This new era of Jewish-Christian dialogue is just dawning. In some sense, it’s still very fragile. It started in academia and now is spilling out into the Synagogue and the Church.
Moffic, Rabbi Evan (2016-02-02). What Every Christian Needs to Know About the Jewishness of Jesus: A New Way of Seeing the Most Influential Rabbi in History (Kindle Locations 62-83). Abingdon Press. Kindle Edition.
Then there are the words of the author in his Introduction:
This book comes from a place of openness and learning. I have spoken in evangelical and mainline churches. I have studied with Christian ministers from across the theological spectrum. What unites all these encounters is a passionate interest in living a life of faith and knowledge. When Christians study and appreciate the Jewishness of Jesus, they begin to see Judaism not as a fossil or a museum. They see it as a living tradition that can challenge, teach, and change their lives. This book takes what I have learned from those experiences and puts it into the hands and hearts of all who seek to grow in faith. . . .
I wrote this book because I was frustrated and hopeful. I was frustrated by those who try to divide Jews and Christians into right and wrong, who try to keep alive an ancient conflict that has miraculously faded in our time. I was frustrated by those who write condescendingly about Judaism for Christians, trying to show the ways the Bible has always been “misread” and Christians “misinformed.” I was frustrated by the disconnection between extraordinary scholarship on the Jewish background of Jesus and popular knowledge of it. I am hopeful that this book can serve as a bridge between the pulpit and the pew. I am hopeful that those who walk with Jesus can walk now with greater knowledge and love.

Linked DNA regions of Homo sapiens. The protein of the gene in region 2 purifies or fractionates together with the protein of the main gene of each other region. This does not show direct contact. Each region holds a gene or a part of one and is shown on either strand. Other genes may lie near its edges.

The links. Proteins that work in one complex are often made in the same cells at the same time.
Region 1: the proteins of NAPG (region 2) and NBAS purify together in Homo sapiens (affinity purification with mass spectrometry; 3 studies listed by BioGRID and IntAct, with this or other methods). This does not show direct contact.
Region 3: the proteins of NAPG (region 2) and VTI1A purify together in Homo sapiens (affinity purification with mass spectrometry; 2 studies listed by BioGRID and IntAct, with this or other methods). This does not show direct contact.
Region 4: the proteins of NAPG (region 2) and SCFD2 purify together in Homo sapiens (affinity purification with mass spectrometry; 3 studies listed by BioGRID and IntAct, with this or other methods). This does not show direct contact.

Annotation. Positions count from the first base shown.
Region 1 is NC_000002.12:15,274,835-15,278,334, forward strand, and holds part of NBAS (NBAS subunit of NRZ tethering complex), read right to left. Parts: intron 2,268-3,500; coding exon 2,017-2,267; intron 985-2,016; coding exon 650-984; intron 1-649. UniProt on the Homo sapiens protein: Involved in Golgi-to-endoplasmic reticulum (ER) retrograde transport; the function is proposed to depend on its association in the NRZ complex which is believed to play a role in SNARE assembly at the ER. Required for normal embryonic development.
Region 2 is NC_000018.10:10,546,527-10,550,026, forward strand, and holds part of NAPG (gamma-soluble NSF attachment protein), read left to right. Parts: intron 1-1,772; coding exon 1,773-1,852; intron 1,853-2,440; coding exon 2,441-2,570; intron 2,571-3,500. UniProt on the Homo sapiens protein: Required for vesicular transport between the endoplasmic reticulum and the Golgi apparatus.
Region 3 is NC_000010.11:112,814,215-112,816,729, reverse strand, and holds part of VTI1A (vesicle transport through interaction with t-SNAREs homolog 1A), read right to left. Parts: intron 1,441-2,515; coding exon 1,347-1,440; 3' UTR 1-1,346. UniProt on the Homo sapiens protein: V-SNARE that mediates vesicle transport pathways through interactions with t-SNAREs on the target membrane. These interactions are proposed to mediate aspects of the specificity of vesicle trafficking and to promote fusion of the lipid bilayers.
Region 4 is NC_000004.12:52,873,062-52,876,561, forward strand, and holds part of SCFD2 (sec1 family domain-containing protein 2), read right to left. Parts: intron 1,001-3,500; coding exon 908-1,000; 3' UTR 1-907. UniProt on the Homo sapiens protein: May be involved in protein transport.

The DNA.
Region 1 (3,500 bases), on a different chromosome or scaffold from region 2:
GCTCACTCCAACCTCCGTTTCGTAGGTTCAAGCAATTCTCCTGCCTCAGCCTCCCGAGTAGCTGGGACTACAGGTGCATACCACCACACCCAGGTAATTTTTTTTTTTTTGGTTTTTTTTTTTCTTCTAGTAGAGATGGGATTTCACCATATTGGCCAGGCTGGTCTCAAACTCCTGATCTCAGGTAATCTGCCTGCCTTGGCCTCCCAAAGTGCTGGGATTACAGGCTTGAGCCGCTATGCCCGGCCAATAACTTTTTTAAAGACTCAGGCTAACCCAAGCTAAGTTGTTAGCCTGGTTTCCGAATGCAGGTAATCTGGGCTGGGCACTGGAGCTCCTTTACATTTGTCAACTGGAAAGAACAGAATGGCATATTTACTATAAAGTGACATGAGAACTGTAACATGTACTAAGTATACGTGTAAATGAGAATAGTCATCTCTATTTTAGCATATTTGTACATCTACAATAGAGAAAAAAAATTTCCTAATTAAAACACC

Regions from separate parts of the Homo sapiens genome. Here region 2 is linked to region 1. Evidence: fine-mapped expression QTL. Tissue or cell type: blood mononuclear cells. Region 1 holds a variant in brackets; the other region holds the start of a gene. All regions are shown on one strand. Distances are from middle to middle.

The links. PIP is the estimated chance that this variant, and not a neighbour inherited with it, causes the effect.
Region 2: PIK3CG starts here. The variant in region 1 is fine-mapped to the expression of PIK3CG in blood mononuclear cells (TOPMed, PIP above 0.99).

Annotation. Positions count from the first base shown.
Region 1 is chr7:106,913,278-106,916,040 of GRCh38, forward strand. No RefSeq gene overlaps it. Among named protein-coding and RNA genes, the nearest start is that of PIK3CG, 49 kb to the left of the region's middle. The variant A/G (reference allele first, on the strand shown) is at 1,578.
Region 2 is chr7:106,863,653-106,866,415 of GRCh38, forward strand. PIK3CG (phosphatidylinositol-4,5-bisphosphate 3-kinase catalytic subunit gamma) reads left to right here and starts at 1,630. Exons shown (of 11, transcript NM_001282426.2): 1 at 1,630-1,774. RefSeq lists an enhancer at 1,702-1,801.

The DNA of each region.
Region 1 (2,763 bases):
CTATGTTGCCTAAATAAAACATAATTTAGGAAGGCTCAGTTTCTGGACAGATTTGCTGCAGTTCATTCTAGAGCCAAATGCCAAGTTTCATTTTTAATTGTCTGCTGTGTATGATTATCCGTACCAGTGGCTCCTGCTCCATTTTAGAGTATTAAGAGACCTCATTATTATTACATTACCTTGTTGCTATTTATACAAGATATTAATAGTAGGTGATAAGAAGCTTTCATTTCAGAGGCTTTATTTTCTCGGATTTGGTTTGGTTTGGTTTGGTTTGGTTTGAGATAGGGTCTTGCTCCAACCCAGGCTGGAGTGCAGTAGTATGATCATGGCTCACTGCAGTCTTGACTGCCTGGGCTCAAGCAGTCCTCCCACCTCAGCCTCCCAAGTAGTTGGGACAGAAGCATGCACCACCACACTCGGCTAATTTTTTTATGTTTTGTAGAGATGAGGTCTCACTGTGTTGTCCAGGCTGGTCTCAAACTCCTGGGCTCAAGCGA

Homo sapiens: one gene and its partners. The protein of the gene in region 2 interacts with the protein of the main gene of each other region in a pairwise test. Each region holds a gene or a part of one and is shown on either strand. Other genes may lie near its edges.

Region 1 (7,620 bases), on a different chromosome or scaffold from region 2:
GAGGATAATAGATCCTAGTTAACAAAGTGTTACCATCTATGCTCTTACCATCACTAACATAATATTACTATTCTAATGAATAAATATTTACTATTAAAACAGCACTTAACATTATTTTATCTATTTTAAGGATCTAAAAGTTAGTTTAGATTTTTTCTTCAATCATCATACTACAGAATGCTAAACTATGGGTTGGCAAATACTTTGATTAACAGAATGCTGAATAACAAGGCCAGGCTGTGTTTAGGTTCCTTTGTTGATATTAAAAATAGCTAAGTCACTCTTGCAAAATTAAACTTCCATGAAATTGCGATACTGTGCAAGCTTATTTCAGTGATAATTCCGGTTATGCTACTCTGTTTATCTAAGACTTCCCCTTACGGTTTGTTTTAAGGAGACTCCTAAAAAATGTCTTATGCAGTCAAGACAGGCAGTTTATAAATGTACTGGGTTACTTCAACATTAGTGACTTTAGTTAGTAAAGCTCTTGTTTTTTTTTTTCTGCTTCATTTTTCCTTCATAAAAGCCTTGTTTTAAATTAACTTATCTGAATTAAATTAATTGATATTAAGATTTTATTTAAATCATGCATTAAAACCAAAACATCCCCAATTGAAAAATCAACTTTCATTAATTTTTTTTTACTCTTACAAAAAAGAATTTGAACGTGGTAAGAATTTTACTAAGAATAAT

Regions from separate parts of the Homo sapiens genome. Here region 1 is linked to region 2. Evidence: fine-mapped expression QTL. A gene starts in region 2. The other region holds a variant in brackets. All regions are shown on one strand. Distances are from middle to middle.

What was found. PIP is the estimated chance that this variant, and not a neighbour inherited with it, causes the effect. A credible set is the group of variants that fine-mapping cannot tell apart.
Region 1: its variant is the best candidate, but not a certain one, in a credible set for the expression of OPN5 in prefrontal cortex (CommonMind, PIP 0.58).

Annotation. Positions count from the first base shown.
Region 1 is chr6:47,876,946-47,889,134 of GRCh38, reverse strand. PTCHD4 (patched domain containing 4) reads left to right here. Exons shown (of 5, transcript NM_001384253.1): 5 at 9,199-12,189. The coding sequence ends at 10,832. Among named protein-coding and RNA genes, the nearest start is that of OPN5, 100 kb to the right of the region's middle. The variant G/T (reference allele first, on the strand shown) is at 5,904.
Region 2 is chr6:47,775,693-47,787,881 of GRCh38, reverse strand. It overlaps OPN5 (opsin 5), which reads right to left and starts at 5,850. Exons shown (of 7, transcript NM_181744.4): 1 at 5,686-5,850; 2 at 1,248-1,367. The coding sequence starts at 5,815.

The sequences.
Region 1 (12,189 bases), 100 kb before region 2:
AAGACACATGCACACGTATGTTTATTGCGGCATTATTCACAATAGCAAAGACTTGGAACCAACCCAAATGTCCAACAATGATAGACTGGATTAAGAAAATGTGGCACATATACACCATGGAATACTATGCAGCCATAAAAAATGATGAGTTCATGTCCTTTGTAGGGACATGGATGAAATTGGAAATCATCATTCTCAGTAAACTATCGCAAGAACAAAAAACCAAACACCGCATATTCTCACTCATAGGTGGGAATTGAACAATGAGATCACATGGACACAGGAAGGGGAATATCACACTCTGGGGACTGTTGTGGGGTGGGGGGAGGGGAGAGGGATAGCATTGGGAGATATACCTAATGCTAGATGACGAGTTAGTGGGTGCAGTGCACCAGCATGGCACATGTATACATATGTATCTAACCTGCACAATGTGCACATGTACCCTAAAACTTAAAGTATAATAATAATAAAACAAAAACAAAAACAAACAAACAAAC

Moffic, Rabbi Evan (2016-02-02). What Every Christian Needs to Know About the Jewishness of Jesus: A New Way of Seeing the Most Influential Rabbi in History (Kindle Locations 124-140). Abingdon Press. Kindle Edition.
A focus on the Jewishness of Jesus is not of itself an indication that the scholar has courageously stepped out from his own Christian biases to study Jesus from a faith-neutral perspective.
And of course there are the other political (anti-antisemitic) reasons for those who are not religious at all. That may be a politically correct wave in these times but it’s a good politically correct wave. But good ideology, and even the desire to be simply a good person, is no more a guarantor of freedom from bias in a scholarly pursuit than is the current Christian desire to grow spiritually in partnership with their Jewish brethren.
In other words, there is no intellectually sound reason to accuse of lurking anti-semitism those who find at least some characteristics in the early Jesus that are more pro-Hellenistic than typically rabbinical. (After all, rabbinic Judaism appeared much later than the time of Jesus.)